Classic examples of Hoysala’s excellence in sculpture
THE Siva temple in Halebidu and its twin Vaishnavite dedicated to Chennakeshava in Belur, both in the Hassan district of Karnataka, together feature an astonishing pantheon of filigree Hindu deities intricately carved in stone. The extraordinary attention to detail and intricate magic worked by the chisel transformed a stubborn and demanding medium as stone into a charming open-air art museum. Built nearly a thousand years ago, the structures are an eloquent testimony to the refined aesthetic sensibilities of the Hoysala era. Despite the damage inflicted by the armies of Malik Kafur, the regional general of the Delhi Sultanate in the 14th century, many of these sculptures have survived and have remained almost intact today. In fact, Belur Temple, located about 200 kilometers from Bengaluru, has been a living temple with daily prayers offered to the presiding deity continuously for nearly 900 years.
Halebidu, which was called Dwarasamudra, was once the capital of the Hoysala Empire which dominated most of Karnataka and even parts of present-day Tamil Nadu. It was abandoned in the 14th century when it was sacked for the second time by Malik Kafur,
The Hoysalas were feudatories of the Chalukyas who ruled from Kalyani (now Basavakalyan in Bidar district) in northern Karnataka. The Hoysalas dominated much of the Deccan from the 11th century. When King Hoysala Vishnuvardhana ascended to the throne in 1108, the kingdom moved away from Chalukyan influence and asserted its independence with happy consequences for the world of art, architecture, sculpture and culture. . The construction of the Halebidu Temple, a classic example of Hoysala’s excellence in sculpture, was built around 1121 CE, with the patronage of Ketamalla Setti, a merchant of the kingdom. Additions were made during the reign of Narasimhavardhana, son of Vishnuvardhana. This style of architecture and sculpture began to dominate structures built over the next 200 years throughout the Deccan. Many of these temples are in ruins today, but those that survive in and around Halebidu and Belur offer a glimpse of the Hoysalas’ penchant for excellence. They also offer valuable insight into the mores of Hoysala society.
Hoysala architecture is influenced by the Nagara style. Art historians and researchers still wonder if the style was brought in by artisans from the north. The cities of Hoysala are generally designed on a cosmic diagram with the cardinal directions forming the main axes and the temples at the central intersection of the axes. The capital itself was fortified and fortified, traces of which can still be seen today in Halebidu. The city was autonomous with a grid of streets. Stepwells and the temple reservoirs took care of the irrigation.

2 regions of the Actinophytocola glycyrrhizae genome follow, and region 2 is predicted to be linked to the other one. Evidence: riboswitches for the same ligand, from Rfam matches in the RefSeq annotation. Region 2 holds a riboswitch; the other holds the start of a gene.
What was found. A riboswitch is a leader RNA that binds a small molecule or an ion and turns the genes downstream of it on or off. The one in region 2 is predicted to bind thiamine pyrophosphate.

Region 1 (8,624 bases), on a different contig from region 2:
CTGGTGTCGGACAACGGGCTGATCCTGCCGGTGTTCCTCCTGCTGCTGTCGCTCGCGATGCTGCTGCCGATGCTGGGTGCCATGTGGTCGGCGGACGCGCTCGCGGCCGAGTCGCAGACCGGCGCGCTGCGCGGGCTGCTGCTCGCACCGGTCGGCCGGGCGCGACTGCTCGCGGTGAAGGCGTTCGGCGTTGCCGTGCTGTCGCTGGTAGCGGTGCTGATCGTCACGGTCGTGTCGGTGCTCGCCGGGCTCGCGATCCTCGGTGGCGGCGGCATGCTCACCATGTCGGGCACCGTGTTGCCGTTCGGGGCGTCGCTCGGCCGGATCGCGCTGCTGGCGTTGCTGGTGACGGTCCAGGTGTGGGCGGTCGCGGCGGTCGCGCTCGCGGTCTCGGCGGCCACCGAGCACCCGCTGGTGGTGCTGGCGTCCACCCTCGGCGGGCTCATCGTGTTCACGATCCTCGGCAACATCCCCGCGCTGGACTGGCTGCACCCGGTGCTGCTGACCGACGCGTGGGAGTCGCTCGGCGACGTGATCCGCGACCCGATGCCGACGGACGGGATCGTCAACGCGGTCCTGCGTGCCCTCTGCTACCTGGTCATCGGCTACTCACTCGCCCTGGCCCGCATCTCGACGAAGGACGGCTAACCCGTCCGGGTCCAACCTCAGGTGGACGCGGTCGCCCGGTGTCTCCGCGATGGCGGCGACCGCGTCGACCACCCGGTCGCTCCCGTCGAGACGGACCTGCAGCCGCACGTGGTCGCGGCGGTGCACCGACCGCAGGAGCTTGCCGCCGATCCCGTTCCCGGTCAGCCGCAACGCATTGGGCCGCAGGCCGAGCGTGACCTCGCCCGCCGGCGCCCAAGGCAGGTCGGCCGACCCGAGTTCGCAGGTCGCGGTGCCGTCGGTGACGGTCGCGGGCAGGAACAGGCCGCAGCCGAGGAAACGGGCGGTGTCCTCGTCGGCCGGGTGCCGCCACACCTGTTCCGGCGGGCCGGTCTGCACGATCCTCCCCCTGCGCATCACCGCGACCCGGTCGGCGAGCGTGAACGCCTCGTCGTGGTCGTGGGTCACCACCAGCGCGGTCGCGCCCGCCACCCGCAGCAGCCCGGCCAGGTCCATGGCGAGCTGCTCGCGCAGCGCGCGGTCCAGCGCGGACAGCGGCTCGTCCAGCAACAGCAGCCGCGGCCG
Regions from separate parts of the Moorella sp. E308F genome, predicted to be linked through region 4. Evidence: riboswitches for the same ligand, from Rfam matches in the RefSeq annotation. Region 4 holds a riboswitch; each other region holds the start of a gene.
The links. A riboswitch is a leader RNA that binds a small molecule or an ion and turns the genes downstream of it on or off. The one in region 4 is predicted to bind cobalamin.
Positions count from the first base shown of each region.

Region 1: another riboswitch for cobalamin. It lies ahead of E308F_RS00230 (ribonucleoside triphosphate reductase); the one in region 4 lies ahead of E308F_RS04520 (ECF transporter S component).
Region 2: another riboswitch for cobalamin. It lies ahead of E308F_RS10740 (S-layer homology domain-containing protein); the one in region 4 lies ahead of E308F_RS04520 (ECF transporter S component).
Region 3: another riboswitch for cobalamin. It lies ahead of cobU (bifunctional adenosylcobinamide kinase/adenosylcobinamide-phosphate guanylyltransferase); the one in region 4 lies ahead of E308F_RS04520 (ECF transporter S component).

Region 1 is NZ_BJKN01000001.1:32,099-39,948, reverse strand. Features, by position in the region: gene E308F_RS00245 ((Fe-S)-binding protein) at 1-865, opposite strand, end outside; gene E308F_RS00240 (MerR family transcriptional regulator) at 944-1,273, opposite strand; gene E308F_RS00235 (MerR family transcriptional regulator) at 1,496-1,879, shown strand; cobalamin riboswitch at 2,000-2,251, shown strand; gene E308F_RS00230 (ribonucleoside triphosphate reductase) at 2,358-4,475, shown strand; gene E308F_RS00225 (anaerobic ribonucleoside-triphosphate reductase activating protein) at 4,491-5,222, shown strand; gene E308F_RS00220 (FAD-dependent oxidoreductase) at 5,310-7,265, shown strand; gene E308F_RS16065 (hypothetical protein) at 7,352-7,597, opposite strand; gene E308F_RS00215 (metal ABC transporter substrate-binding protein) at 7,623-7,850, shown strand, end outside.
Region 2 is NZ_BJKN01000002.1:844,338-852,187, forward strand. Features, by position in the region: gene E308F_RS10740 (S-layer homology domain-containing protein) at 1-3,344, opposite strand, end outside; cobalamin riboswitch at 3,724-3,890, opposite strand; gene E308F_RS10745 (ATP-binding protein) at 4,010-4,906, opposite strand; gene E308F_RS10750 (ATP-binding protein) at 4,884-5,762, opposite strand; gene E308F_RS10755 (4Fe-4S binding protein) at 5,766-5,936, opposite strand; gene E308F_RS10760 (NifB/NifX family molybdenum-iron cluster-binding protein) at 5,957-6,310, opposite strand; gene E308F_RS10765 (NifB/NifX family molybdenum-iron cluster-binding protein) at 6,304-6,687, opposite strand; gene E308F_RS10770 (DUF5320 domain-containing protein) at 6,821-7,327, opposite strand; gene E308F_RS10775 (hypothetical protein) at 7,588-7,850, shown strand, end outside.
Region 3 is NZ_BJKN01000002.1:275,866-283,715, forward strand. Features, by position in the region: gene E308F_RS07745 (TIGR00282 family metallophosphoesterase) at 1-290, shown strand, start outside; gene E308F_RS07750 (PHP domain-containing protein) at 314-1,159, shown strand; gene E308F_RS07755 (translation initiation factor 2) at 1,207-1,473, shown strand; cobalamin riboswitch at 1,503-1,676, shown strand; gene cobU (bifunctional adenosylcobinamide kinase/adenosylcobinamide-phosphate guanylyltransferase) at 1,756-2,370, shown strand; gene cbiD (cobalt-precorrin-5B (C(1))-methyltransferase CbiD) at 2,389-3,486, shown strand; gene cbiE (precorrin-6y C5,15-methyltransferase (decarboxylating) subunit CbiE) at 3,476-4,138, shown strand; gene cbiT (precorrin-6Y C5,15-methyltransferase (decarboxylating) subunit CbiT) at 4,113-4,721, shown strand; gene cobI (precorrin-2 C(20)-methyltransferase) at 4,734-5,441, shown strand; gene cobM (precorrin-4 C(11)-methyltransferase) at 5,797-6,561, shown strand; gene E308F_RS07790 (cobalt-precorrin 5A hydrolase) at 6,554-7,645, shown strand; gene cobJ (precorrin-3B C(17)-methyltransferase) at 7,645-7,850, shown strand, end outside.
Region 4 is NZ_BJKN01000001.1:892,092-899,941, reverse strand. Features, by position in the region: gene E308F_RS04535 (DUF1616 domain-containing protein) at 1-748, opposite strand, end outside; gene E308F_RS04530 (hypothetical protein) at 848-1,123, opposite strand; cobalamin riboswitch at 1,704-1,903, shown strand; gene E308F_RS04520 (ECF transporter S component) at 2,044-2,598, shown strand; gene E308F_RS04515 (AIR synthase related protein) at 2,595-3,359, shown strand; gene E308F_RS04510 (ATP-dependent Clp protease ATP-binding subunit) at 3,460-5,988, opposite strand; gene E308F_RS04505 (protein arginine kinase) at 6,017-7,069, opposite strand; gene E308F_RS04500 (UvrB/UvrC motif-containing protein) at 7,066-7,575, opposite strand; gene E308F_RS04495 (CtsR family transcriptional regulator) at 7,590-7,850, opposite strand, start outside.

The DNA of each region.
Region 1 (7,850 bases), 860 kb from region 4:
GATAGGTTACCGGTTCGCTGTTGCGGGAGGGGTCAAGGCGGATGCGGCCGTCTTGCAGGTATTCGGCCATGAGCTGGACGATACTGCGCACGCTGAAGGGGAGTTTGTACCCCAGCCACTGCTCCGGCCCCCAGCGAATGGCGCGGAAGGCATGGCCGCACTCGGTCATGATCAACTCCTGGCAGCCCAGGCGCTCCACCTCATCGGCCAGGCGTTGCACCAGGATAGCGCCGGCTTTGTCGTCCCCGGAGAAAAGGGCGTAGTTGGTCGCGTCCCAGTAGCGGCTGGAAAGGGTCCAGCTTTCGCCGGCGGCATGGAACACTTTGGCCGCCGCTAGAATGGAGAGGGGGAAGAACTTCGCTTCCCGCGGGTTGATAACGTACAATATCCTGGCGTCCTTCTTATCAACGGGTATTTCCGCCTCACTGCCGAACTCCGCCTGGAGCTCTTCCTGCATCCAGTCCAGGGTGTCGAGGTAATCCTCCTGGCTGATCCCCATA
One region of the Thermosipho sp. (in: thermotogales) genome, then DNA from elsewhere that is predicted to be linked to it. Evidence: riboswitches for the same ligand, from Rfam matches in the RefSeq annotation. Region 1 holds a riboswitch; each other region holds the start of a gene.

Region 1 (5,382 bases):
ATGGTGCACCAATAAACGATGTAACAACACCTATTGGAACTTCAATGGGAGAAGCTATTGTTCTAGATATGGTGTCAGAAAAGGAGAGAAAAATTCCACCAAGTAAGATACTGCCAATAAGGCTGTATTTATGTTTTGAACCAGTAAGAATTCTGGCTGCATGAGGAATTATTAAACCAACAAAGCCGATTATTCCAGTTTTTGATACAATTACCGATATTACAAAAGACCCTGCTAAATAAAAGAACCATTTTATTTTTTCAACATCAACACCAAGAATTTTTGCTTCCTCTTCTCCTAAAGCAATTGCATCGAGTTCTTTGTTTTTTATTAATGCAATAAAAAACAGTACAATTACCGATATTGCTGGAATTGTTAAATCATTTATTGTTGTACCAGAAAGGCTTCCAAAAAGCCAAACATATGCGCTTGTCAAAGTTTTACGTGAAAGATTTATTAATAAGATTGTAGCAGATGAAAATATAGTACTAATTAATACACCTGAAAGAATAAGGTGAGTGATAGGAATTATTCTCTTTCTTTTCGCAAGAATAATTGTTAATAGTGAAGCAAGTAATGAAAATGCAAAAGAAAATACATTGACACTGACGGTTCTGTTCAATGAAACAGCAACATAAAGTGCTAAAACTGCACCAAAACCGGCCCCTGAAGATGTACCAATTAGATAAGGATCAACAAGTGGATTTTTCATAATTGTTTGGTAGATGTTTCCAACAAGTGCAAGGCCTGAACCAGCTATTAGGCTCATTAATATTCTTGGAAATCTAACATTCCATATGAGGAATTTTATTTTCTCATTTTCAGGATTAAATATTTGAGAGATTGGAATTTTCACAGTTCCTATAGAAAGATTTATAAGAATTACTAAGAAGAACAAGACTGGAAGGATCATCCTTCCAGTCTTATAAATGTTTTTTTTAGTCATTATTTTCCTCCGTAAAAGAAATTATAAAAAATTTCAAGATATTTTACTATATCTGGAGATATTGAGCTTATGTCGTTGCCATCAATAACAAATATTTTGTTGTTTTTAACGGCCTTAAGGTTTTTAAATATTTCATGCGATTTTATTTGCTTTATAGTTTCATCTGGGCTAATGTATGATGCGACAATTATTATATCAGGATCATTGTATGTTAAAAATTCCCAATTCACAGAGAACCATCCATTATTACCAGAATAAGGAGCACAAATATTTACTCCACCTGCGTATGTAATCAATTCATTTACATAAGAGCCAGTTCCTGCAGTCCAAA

I visited Belur and Halebid in 2020, right after Karnataka lifted the lockdown. It was my second visit to these magnificent monuments. The generally bustling temple complex appeared abandoned; its vast emerald lawns devoid of the sound of footsteps; stalls selling souvenirs and food had been closed for lack of customers. It gave me the opportunity to feast my eyes on the amazing works of art
I instinctively searched for the UNESCO World Heritage Site label, which has crowned many lesser monuments around the world, but was surprised to find that these exceptional structures had yet to do their brand. In fact, the UNESCO website acknowledges that art historians recognize the unusually complex sculptural art of the two temples as masterpieces of South Asian art; he even claims that they made the name Hoysala a synonym for artistic achievement. However, the two temples are only on the provisional list of heritage sites identified by UNESCO, awaiting final confirmation.
Hoysala architecture is a happy blend of the Nagara style of northern India and the Dravidian style of the south. A remarkable feature of these temples is that they were built on star-shaped platforms. The platforms themselves are adorned with friezes of mythical and contemporary creatures – yali, horses, elephants and Hans (swan) as well as processions of dancing girls and tribute bearers. The effect is that of a richly woven border of a silk garment, which embellishes and enhances the appeal of the carvings that adorn the walls of the temples themselves.
The carvings, both on the pedestal and on the main exterior structure, are intricate and rich in detail. Careful attention has been paid to the folds of the clothes, the intricacy of the adornments and the hairstyles of women that can compete with the latest fashion in the contemporary world. Vahanas, or vehicles, used by gods, such as Brahma Hans and the Garuda of Vishnu, and the serpent adorning the locks of Siva have been elaborately engraved, which makes them realistic; and battle scenes illustrate the type of weapons and armaments used in warfare during the period. The sculptures also bring everyday scenes from a bygone era to life that might otherwise have been lost to posterity.